FOR FURTHER INFORMATION CONTACT: Kristen Gunthardt, Office of Resource Conservation and Recovery, Program Implementation and Information Division (5303P), Environmental Protection Agency, 1200 Pennsylvania Avenue NW., Washington, DC 20460, telephone number: (703) 347-8955; email address:

WSPPN is sponsoring the 2nd annual P2 Industry Track for the California Certified Unified Program Agency (CUPA) Forum to be held Monday, February 4, 2013. The 15th Annual CUPA Forum Conference is February 4 – 7, 2013 at the Hyatt Regency, Garden Grove in Orange County, California.
This P2 Industry track is a one day event with four two-hour sessions:

  • The Auto Mechanical and Collision Repair Industries Post Recent VOC Changes- A Mixed Bag
  • Update on California’s Paint Product Stewardship Program
  • E-Waste
  • P2 Success Stories

Look for more information from WSPPN. For more information on the unified program, please go to the CUPA Forum website:

The Northeast Waste Management Officials’ Association (NEWMOA) developed the Green Lodging Calculator to help lodging facilities and sustainable hospitality programs estimate the financial and environmental benefits and financial savings from sustainable practices. The calculator contains over 40 waste-, water-, and energy-related measures covering 18 common practices that lodging facilities can implement. Visit site now.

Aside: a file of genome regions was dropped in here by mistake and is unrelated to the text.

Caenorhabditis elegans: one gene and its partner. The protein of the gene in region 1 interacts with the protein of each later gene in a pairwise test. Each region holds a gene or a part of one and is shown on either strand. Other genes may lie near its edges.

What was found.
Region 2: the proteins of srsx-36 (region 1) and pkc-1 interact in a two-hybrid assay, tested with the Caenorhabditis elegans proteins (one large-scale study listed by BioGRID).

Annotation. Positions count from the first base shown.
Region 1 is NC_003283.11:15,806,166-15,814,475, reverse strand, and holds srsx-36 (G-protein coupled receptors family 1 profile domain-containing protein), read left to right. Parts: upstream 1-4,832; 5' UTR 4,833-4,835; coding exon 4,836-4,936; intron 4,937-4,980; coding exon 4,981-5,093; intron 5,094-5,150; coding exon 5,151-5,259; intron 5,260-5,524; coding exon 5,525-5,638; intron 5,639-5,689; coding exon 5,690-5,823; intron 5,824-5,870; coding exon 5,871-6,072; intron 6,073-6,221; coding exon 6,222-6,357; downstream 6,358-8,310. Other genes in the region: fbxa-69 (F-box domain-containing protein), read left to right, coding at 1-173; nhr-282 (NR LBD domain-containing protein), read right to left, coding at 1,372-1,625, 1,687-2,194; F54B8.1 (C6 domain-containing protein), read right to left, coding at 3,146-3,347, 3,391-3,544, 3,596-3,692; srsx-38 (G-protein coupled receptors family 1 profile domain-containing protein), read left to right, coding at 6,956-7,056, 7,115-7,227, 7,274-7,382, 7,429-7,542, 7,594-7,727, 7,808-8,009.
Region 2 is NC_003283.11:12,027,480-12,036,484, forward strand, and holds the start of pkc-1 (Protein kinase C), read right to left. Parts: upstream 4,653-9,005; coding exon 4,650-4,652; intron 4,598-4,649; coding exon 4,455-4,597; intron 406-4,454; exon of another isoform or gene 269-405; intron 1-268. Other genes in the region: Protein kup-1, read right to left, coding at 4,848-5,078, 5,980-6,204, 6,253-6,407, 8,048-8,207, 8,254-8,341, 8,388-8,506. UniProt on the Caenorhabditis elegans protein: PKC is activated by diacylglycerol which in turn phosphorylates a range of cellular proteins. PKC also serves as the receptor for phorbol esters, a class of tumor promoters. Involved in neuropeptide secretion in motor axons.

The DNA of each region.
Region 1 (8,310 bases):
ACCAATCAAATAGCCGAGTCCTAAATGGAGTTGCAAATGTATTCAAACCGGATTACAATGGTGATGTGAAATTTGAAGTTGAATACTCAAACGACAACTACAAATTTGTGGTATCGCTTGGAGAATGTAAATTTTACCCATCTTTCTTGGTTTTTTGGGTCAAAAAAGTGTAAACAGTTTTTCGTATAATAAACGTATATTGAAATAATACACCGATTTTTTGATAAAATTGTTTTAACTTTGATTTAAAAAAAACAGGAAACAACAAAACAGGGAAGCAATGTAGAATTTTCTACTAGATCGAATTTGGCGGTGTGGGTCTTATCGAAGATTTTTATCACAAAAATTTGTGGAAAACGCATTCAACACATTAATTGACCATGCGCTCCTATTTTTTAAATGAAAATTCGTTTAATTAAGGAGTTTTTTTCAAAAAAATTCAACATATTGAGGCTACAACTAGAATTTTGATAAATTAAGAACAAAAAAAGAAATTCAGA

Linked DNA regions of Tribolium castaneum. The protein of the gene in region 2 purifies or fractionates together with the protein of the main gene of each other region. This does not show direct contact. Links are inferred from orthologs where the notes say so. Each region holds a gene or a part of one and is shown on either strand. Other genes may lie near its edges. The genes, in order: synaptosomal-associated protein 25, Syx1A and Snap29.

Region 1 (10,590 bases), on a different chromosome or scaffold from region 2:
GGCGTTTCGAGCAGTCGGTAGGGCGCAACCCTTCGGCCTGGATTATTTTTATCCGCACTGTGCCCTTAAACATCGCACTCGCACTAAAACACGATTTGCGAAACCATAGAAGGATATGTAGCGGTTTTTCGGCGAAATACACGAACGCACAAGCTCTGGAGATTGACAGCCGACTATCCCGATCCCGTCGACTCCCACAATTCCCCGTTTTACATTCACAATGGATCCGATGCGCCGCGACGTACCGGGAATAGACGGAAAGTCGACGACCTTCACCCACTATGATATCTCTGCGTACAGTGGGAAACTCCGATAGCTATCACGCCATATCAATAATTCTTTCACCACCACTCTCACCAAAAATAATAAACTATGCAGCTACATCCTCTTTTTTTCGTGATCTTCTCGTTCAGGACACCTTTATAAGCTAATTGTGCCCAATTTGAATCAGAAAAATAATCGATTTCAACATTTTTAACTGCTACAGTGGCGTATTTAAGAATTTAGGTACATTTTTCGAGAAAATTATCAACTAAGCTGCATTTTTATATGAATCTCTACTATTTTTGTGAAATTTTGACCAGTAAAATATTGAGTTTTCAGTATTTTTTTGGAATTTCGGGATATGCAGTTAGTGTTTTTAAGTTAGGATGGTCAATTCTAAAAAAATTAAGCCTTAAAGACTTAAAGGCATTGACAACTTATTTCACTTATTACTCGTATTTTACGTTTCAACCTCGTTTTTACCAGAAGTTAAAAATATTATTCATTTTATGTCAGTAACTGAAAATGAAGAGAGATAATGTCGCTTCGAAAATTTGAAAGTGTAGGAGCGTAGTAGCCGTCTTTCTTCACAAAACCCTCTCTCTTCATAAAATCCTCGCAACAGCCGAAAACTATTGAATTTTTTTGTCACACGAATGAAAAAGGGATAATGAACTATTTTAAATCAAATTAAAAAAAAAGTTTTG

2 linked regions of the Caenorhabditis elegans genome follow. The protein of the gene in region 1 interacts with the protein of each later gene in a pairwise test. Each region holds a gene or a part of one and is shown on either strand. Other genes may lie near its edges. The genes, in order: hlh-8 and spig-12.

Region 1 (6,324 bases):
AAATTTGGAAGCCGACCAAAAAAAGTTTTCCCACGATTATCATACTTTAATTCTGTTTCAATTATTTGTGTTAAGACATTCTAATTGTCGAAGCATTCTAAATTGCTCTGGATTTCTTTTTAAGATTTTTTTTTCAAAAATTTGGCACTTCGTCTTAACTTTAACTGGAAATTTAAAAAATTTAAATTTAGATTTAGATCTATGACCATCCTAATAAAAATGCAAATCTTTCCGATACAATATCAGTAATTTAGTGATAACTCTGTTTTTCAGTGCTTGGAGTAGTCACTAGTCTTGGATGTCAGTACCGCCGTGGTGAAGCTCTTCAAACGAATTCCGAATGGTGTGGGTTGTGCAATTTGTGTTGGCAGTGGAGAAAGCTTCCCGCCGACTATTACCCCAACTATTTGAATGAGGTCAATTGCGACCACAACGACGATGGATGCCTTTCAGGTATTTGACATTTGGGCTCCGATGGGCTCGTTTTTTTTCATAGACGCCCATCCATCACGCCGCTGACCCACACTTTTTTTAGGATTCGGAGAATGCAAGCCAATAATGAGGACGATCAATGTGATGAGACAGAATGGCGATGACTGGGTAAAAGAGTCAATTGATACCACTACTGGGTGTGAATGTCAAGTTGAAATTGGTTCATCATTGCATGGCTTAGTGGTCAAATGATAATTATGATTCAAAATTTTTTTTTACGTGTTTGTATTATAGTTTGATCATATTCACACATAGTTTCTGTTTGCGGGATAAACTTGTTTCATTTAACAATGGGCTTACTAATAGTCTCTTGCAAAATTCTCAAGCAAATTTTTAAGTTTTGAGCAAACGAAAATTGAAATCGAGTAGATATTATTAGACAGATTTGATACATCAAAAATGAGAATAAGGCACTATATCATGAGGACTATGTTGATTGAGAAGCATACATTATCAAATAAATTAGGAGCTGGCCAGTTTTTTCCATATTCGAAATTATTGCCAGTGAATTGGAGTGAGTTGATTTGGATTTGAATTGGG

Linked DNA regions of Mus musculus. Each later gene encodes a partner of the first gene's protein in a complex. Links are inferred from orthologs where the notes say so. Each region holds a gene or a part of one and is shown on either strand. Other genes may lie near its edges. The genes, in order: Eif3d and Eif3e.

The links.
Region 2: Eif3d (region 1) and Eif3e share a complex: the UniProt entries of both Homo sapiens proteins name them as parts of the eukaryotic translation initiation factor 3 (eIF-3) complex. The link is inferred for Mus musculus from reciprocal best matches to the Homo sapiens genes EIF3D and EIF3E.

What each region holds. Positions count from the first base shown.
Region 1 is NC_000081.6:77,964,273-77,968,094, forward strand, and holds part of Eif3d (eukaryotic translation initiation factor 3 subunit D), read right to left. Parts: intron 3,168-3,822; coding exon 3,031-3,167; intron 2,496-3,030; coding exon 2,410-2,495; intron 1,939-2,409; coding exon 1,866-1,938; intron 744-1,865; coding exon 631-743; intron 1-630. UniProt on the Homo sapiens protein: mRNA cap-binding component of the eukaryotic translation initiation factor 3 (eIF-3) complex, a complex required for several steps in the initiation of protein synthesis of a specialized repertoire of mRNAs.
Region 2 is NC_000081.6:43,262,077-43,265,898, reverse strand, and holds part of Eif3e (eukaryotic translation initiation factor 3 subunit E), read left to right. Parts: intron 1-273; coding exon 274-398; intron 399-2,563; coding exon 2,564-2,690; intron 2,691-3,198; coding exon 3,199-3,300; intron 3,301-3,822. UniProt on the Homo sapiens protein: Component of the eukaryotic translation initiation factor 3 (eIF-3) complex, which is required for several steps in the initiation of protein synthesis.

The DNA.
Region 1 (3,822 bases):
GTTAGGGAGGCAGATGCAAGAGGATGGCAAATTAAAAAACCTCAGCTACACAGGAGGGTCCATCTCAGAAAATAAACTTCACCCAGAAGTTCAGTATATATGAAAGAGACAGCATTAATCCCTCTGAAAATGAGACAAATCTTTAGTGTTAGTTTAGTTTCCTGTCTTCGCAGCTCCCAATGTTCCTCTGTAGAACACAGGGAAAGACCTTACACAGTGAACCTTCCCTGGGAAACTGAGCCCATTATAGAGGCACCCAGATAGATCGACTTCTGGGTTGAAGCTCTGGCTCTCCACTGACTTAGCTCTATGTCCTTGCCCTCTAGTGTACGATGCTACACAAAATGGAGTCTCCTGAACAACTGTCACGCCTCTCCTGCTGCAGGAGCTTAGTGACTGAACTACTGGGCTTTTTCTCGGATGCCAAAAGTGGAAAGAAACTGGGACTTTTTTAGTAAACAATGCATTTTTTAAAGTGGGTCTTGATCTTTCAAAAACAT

Join the NPPR’s Work Group Research, Technology and Energy, as they work on a project to develop a 101 Green Chemistry Guide for P2 Practitioners!
Michael Simpson, Sr. Environmental Engineer for the City of Los Angeles and NPPR Board Member is looking to put together a green chemistry workgroup to develop a 101 Green Chemistry Guide for P2 Practitioners. The committee estimates this effort to bring a manual ready for use will take approximately one year. He’s looking for P2 TAPs who have experience working in the field with green chemistry and have access to case studies and success stories. He’s also looking for individuals with experience with technical manuals or technical guides. Phone (323) 342-6047 or email